Lake Agassiz

Lake Agassiz, Enormous lake in central North America at the end of the last glacial period.

Lake Agassiz image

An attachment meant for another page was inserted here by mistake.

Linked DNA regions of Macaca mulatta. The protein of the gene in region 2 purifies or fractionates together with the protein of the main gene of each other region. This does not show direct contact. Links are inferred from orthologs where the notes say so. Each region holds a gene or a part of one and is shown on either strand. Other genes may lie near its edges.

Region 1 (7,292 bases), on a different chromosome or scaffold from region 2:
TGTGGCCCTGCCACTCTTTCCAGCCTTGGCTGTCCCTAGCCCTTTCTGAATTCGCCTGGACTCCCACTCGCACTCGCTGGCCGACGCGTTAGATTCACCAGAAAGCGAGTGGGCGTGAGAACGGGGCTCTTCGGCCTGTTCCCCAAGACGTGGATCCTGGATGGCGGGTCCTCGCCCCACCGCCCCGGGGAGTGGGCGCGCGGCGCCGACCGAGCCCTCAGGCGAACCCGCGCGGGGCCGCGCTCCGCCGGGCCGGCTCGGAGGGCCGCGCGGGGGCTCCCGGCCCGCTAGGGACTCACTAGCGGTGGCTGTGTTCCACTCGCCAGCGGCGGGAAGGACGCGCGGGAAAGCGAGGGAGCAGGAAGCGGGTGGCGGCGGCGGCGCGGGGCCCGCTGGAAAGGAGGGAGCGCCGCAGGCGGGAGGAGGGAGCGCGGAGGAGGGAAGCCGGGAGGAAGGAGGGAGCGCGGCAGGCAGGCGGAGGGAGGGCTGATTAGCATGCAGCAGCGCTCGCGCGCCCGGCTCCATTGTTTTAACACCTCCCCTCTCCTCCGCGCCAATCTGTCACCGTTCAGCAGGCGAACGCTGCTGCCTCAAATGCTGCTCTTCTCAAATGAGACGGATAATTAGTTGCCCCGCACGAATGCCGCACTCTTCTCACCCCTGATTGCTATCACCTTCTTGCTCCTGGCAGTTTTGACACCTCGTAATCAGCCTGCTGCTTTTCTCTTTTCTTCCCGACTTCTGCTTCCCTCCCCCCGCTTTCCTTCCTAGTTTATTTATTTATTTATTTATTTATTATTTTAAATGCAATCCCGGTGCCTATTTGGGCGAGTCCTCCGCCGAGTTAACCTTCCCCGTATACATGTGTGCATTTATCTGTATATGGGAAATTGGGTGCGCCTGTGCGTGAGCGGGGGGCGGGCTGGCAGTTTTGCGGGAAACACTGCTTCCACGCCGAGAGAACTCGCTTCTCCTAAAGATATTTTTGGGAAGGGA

Lake Agassiz was a large glacial lake in central North America. Fed by glacial meltwater at the end of the last glacial period, its area was larger than all of the modern Great Lakes combined, although its mean depth was not as great as that of many major lakes today. First postulated in 1823 by William H. Keating, it was named by Warren Upham in 1879 after Louis Agassiz, when Upham recognized that the lake was formed by glacial action. Geological progression During the last Ice Age, northern North America was covered by an ice sheet, which alternately advanced and retreated with variations in the climate. This continental ice sheet formed during the period now known as the Wisconsin glaciation, and covered much of central North America between 30,000 and 10,000 years ago.
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